Grassroots strategy – Democrats vs. Tea Party
With the Democrats poised to incur big losses in next week’s elections, the power of the grassroots movement that propelled Barack Obama into the White House seems a distant memory – until you glance to the right and see how conservatives have mobilized their own grassroots juggernaut. But does the Tea Partiers’ grassroots momentum have staying power? In “Herding Donkeys: The Fight to Rebuild the Democratic Party and Reshape American Politics,” Ari Berman charts the evolution of Obama’s grassroots movement, tracing its growth from Howard Dean’s innovative insurgency to the Democratic travails of today. Here, Berman, a political correspondent for the Nation, compares the grassroots approaches of the left and the right.
By Ari Berman
The conservative grassroots movement, known as the Tea Party, has emulated the grassroots model that defined Barack Obama’s historic presidential campaign. It has mobilized supporters both online and offline in red and blue states and is now poised to pick up a slew of seats in 2010 as a result.
Yet the insurgents on the right differ from their lefty counterparts in a few crucial ways, and these differences raise questions about the viability and sustainability of the Tea Party.
One notable distinction is fundraising. Tea Party-backed candidates like Sharron Angle and Christine O’Donnell have raised significant sums of money in small donations over the Internet, a strategy Howard Dean pioneered and Obama perfected. But they’ve also been bolstered by a flood of money from corporations and and traditional Republican groups.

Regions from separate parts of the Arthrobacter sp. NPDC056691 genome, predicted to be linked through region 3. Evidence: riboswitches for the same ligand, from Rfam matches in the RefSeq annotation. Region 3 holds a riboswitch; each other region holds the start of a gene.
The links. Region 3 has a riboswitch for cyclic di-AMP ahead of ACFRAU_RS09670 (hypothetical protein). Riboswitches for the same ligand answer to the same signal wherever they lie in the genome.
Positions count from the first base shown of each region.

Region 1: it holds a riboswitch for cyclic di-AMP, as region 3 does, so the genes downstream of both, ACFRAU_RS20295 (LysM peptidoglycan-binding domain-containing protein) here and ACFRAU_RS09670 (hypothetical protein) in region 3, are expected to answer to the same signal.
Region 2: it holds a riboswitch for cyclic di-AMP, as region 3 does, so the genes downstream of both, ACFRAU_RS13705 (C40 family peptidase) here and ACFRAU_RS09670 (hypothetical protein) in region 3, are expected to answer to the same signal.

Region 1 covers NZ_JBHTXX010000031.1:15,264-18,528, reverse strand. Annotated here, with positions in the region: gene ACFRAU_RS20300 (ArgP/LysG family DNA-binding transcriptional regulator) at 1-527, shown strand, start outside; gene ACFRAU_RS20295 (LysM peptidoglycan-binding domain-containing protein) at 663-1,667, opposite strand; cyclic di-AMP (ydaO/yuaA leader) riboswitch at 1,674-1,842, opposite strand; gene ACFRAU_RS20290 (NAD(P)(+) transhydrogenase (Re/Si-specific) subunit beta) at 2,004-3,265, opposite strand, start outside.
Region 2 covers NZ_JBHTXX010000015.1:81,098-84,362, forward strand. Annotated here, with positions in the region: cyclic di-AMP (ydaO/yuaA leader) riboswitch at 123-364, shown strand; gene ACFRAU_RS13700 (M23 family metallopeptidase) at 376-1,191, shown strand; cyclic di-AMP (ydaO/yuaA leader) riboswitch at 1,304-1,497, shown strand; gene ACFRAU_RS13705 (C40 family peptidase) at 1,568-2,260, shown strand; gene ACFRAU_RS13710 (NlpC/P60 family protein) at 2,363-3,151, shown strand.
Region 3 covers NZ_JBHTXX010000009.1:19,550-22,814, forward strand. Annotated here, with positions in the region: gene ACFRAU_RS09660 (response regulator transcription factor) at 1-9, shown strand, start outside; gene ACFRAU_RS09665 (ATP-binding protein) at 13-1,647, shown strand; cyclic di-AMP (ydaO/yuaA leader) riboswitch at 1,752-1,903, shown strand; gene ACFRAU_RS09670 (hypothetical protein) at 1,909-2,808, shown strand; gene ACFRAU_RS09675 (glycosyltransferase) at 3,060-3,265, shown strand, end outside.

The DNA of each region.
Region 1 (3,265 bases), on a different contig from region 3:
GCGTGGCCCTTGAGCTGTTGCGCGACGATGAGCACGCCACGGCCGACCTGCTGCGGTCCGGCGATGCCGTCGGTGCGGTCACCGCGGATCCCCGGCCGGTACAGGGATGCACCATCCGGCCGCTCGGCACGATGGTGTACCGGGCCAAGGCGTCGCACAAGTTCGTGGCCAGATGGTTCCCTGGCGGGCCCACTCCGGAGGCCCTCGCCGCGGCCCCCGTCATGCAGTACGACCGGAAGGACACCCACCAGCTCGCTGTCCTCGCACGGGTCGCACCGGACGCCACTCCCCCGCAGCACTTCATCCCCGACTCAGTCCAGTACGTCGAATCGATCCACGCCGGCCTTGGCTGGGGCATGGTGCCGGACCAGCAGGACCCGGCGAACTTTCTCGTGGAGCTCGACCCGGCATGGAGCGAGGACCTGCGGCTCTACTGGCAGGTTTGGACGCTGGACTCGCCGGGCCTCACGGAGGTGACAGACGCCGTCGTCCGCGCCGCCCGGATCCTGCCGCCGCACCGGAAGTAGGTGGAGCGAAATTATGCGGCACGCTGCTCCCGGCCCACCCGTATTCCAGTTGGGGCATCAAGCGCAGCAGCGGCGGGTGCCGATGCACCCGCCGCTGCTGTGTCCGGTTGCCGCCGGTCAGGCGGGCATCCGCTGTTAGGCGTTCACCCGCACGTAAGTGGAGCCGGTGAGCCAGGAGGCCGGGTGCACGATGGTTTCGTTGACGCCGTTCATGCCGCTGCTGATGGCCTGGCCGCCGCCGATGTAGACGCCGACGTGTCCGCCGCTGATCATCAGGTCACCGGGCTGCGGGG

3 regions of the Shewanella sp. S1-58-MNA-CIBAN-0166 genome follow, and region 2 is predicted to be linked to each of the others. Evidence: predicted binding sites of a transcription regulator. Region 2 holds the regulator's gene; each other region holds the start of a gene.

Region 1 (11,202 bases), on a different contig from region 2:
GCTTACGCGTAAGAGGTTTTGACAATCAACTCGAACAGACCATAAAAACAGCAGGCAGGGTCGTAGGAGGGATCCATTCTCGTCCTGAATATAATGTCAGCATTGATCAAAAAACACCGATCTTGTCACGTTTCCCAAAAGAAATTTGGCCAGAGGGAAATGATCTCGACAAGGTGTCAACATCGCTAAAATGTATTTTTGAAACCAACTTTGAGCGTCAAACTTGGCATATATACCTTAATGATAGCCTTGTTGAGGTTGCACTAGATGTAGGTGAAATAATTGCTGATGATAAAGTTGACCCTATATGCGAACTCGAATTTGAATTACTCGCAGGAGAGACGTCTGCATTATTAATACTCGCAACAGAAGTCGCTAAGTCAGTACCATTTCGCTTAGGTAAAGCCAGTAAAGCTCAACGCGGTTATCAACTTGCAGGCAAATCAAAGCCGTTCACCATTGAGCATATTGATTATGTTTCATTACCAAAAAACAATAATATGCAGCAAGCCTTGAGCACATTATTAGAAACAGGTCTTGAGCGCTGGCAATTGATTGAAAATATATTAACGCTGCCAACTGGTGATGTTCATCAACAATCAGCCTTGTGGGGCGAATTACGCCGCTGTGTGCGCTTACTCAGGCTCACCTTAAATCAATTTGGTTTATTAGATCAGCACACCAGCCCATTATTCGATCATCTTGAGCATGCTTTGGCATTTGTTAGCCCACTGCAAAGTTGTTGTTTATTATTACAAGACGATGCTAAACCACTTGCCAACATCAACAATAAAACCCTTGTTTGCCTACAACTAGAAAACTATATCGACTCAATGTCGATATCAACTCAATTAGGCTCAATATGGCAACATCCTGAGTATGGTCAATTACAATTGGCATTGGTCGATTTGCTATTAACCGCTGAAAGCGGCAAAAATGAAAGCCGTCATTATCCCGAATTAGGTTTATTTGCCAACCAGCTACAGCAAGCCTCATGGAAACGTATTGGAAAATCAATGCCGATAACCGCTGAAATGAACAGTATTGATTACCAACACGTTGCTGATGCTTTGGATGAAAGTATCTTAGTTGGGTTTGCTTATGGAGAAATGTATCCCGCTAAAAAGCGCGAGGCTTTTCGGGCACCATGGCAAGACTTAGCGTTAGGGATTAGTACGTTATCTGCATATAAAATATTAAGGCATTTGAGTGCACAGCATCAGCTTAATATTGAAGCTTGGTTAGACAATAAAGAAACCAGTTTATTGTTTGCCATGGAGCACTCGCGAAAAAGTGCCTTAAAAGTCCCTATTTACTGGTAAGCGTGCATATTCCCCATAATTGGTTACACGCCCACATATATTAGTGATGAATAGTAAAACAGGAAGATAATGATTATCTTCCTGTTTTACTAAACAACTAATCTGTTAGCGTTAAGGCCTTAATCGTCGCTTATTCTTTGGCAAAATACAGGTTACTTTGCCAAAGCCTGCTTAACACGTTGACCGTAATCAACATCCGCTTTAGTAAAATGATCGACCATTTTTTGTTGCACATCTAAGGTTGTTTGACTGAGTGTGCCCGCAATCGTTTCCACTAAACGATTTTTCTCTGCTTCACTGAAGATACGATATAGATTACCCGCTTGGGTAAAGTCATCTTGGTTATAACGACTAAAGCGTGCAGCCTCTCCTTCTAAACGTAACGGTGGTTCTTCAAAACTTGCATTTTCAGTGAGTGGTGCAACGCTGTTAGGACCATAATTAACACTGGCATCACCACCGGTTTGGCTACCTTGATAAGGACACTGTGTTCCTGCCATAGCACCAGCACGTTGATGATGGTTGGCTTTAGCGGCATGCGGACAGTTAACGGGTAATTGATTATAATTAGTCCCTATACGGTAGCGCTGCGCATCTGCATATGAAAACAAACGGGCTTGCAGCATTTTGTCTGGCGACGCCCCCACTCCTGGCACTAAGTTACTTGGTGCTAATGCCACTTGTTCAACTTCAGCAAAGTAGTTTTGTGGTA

Longtime GOP strategists such as Karl Rove and major Republican Party donors such as the Koch Brothers -- stalwarts of the very Republican establishment that the Tea Partiers claim they’re fighting -- are directing much of these efforts. It will be difficult for the Tea Party to remain an insurgent grassroots movement in years to come if it allies itself too closely with Republican leaders in Washington.
Another major difference relates to ideology. Many conservative Republicans and libertarians, not to mention far-right fringe groups, rebranded themselves as Tea Partiers after the 2008 election. Thus, the Tea Party is far more ideological than the Dean or Obama campaigns ever were.
Dean, though identified with the progressive wing of his party, was known as a Clintonian moderate in Vermont, while Obama has shied away from a liberal or populist ideology during his campaign and presidency, instead embracing pragmatism as a guiding light. Many of the more liberal activists who powered the Democratic takeover of the Congress and the White House passionately supported candidates such as Sen. Jim Webb of Virginia and Montana Gov. Brian Schweitzer who have bucked party orthodoxy on issues like gun control.
The Tea Party, on the other hand, has aggressively recruited conservative candidates such as Angle and advocated for ideological purity, even if it means, on occasion, squandering a winnable seat – as in the case of O’Donnell in Delaware. In future elections, especially if the economy improves, these angry insurgents may not go over so well with a more moderate electorate.
Finally, there’s the complexion issue. In contrast to Obama’s young and demographically diverse grassroots base, the Tea Party is richer, whiter, more conservative and more male-dominated than society as a whole.
“It’s more of a death rattle than a victory cry,” says Harvard University community organizing expert Marshall Ganz, who sees the Tea Party as the last gasp of a dwindling demographic.
It’s too soon to know if that’s the case – the Tea Partiers are very much alive in 2010 -- but ultimately the Tea Party movement will need to diversify, both demographically and ideologically, if it hopes to keep up with Obama’s rainbow coalition.
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